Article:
The international economic crisis has hit Eastern Europe with full force and brought long-simmering social and political tensions to the surface.
Last week approximately 10,000 people protested in Latvia against the rampant corruption and incompetence of those in the highest public offices. The demonstration, which had been called by the opposition parties and trade unions, was followed by scenes of violence, with over 100 arrested.
In the Bulgarian capital Sofia, approximately 2,000 demonstrated against the government. Anger with the grand coalition under Prime Minister Sergei Stanishev has been strengthened by the acute gas crisis; this Balkan state is entirely dependent on Russian supplies of gas via Ukraine. When supplies were cut off last week, Bulgarians suffered under the icy temperatures.
Last Friday there were also violent protests in Lithuania. Protests also took place in five other Lithuanian cities, as well as the capital, with more than 20,000 taking part.
In Lithuania anger was directed against the conservative government of Andrius Kubilius. His party, the Homeland Union-Lithuanian Christian Democrats, which governs in a four-party coalition, recently agreed measures to deal with the financial and economic crisis that are entirely at the expense of the general population. The government wants to cut expenditure in the public sector and on social security by 12 to 15 percent, at the same time raising taxes while cutting subsidies for medicine and heating.
Any end to this series of protests is not in sight, and observers are predicting similar protests for Estonia, where the government of Andrus Ansip is rapidly losing support, and also in Romania.
Last week thousands of workers at the Renault subsidiary Dacia in the southern Romanian city of Pitesti demonstrated in defence of their jobs. The workers demanded that the continual production breaks be lifted and that their jobs be guaranteed. Last year, Pitesti had seen strikes for higher wages lasting for weeks. Meanwhile, Dacia management are planning a fourth production break from January 26 for two weeks, due to "dramatically falling" demand. Only on Monday Dacia terminated a one-month interruption of work.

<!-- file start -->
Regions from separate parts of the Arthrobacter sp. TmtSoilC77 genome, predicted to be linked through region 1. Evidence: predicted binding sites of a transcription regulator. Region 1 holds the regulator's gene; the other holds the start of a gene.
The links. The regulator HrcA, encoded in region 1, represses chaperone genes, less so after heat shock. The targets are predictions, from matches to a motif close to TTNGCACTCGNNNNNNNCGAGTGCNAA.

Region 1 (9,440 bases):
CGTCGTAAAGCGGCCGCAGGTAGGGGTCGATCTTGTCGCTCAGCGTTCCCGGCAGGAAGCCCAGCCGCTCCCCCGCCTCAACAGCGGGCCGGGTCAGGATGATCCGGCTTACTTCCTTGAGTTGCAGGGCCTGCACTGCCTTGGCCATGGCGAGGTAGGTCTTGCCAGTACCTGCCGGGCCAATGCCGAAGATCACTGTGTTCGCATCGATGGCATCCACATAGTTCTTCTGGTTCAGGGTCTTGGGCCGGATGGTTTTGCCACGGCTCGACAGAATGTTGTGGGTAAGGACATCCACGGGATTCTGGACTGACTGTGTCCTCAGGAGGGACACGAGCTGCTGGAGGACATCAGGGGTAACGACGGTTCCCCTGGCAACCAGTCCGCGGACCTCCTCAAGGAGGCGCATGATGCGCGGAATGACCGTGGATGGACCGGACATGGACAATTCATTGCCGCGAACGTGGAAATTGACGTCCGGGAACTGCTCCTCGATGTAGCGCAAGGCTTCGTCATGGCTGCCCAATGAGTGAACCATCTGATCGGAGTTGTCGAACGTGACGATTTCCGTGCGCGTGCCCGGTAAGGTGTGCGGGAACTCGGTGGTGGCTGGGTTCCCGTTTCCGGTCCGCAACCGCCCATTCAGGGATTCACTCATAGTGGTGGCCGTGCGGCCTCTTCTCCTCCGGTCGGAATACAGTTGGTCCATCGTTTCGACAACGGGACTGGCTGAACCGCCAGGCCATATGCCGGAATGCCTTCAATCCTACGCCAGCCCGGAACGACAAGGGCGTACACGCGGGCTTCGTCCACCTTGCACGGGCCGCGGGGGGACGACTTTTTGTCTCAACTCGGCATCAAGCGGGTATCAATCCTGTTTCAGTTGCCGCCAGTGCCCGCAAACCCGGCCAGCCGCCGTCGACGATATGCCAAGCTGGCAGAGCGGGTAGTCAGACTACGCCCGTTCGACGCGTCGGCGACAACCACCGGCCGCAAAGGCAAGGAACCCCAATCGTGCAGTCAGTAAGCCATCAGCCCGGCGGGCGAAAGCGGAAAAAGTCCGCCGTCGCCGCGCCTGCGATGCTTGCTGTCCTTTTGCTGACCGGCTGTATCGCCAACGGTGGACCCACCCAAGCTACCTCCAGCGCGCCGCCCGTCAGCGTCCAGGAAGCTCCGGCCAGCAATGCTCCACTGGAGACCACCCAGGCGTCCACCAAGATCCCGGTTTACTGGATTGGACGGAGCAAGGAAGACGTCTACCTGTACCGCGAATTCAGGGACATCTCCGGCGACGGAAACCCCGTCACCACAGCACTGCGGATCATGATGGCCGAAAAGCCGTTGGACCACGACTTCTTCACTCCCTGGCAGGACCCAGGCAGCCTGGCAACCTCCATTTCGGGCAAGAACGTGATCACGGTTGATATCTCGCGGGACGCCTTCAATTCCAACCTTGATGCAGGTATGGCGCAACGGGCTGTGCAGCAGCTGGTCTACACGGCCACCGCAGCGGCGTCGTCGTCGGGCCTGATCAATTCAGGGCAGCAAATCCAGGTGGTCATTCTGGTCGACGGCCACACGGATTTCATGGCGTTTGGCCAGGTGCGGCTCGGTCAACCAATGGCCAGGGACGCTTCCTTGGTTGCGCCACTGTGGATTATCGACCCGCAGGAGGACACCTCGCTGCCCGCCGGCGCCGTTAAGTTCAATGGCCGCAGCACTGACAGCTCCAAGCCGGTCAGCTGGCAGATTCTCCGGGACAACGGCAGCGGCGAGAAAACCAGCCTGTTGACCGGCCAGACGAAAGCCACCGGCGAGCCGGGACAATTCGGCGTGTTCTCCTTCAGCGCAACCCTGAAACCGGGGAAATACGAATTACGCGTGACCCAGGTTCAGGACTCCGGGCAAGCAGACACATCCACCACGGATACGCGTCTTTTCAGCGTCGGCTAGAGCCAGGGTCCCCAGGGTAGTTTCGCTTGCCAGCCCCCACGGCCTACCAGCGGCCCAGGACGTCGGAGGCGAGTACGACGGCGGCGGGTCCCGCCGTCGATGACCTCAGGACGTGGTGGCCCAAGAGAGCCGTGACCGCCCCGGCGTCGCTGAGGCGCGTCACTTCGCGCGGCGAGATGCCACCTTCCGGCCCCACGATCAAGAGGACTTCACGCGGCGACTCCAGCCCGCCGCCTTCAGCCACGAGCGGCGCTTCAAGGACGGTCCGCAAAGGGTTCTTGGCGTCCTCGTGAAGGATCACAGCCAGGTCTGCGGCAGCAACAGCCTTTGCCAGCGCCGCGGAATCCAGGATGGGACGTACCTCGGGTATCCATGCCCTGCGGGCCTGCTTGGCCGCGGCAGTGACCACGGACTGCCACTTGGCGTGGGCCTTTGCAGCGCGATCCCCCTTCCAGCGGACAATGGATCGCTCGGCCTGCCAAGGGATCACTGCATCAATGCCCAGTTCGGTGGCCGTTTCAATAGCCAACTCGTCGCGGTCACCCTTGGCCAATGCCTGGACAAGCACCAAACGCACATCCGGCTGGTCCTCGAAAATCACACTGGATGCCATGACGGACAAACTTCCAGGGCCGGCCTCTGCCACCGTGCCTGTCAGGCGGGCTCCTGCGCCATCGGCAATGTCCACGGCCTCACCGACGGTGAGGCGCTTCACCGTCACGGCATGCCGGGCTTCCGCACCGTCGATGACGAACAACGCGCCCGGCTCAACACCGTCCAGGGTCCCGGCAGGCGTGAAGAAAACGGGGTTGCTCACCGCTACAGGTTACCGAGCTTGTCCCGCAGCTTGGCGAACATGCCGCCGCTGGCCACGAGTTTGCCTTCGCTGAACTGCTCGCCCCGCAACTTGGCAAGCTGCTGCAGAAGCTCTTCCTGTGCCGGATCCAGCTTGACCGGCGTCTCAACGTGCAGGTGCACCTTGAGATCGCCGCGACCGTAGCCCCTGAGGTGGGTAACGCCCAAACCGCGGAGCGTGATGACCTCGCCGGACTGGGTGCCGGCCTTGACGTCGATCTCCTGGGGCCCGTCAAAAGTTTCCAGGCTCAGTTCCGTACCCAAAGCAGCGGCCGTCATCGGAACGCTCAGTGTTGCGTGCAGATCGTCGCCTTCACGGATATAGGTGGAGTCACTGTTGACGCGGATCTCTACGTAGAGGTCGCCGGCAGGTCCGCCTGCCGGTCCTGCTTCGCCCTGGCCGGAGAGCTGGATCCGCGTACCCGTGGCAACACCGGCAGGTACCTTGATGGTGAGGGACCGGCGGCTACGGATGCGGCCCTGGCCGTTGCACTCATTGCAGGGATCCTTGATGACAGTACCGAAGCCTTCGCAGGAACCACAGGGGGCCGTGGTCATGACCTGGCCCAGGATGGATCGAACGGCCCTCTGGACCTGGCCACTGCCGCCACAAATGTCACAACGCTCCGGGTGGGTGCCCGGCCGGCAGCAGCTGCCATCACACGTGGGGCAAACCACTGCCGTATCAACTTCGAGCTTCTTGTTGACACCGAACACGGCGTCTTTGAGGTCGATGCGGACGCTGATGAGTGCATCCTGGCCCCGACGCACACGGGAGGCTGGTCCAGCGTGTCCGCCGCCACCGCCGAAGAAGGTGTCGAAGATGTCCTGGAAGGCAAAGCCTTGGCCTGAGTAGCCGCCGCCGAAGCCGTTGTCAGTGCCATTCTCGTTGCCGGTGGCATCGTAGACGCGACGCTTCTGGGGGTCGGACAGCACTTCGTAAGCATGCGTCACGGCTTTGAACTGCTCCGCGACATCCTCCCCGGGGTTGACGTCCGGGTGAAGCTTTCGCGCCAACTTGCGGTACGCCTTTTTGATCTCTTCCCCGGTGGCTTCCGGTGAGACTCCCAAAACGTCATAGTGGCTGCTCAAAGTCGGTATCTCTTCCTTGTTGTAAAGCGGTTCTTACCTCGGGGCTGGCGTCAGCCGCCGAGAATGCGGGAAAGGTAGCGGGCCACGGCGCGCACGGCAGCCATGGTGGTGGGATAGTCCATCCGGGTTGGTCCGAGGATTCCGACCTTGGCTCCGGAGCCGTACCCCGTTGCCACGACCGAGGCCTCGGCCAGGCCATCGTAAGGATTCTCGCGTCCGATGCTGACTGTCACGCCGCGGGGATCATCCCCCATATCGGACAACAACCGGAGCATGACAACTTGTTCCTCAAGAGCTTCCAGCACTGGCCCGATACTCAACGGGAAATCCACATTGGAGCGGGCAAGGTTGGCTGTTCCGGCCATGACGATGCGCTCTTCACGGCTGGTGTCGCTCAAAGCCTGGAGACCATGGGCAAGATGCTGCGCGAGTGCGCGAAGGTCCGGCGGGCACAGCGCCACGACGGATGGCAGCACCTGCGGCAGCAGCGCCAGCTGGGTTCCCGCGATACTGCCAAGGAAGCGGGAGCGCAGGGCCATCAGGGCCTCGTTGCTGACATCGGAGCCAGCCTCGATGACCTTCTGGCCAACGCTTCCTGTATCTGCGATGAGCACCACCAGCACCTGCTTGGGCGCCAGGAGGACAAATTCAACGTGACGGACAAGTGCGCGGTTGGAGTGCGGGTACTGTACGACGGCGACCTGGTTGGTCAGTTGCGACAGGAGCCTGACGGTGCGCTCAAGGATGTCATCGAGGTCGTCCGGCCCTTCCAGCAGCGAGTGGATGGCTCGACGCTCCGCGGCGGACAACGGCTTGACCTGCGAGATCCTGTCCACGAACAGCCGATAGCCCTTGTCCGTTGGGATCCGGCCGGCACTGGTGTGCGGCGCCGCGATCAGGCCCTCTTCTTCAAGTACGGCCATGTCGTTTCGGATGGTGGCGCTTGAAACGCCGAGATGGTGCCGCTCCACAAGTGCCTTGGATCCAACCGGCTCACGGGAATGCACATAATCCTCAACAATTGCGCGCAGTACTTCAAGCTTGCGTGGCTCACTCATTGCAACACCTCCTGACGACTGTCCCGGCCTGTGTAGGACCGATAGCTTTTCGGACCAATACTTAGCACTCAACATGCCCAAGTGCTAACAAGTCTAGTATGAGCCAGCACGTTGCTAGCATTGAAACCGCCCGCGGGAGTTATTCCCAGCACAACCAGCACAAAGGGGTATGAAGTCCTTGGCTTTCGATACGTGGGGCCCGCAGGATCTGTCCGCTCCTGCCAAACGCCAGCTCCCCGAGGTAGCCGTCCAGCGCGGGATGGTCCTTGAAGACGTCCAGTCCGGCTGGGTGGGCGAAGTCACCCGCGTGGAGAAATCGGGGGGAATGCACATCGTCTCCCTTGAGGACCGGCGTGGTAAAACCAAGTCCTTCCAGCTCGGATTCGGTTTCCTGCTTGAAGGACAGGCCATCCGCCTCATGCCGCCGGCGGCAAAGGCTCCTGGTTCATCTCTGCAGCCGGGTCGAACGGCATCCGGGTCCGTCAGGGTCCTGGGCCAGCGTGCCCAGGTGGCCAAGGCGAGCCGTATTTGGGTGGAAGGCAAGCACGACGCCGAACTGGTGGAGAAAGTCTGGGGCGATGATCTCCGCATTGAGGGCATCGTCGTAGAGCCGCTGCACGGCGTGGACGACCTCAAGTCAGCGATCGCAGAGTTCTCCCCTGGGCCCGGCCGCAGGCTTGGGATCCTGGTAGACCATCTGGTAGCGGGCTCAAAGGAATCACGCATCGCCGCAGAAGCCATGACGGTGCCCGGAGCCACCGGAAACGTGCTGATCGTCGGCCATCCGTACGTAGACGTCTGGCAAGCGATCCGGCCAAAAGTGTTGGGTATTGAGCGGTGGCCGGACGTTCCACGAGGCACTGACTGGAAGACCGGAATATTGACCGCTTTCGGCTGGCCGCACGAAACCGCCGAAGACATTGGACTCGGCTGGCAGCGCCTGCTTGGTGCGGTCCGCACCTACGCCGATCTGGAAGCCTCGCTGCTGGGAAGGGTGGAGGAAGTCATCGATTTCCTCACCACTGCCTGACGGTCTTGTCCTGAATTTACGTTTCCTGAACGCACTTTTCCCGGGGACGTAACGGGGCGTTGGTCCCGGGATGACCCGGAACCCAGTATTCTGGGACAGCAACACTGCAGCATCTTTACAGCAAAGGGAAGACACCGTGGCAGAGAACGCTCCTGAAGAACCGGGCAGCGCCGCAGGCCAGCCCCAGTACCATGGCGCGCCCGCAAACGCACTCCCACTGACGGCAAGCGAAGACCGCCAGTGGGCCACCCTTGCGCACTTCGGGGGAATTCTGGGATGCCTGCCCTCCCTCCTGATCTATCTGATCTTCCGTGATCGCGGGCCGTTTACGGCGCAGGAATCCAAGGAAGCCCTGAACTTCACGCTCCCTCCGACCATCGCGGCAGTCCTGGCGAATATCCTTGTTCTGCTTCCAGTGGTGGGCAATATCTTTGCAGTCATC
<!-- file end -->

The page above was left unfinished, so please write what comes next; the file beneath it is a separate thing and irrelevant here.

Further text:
Management are considering sacking a quarter of the workforce due to the collapse of demand in January. This was confirmed in the press by Dacia general manager Francois Fourmont. If the "plan to deal with the consequences of the crisis" does not bear fruit by the spring, he said, some 3,000 to 4,000 of Dacia's 13,000 workers will be dismissed.
Dacia's suppliers have already been hard hit. Cable manufacturer Leoni is closing its plant in Pitesti, one of its four factories in Romania, making about 220 workers there redundant. The management have justified this by saying that production exceeds demand. Workers at the Nokia factory, opened only last year in Klausenburg, are facing dismissals. According to trade union sources, Nokia has already sacked about 600 workers.
Anger here is also being directed ever more directly against the government in Bucharest. Shortly before the end of the year, the government trebled the "eco-tax" on imported used cars, with the aim of protecting the domestic automobile industry. But many drivers protested against the measure by mounting road blockades.
The struggle between the population and the political elite will inevitably increase because of the mounting economic crisis. The governments in Hungary, Bulgaria and Romania have already announced they will implement further austerity measures to stabilize the state finances. All political parties, whether nominally calling themselves socialist or right-wing reformist, are agreed that the burden of the crisis must be placed upon the general population.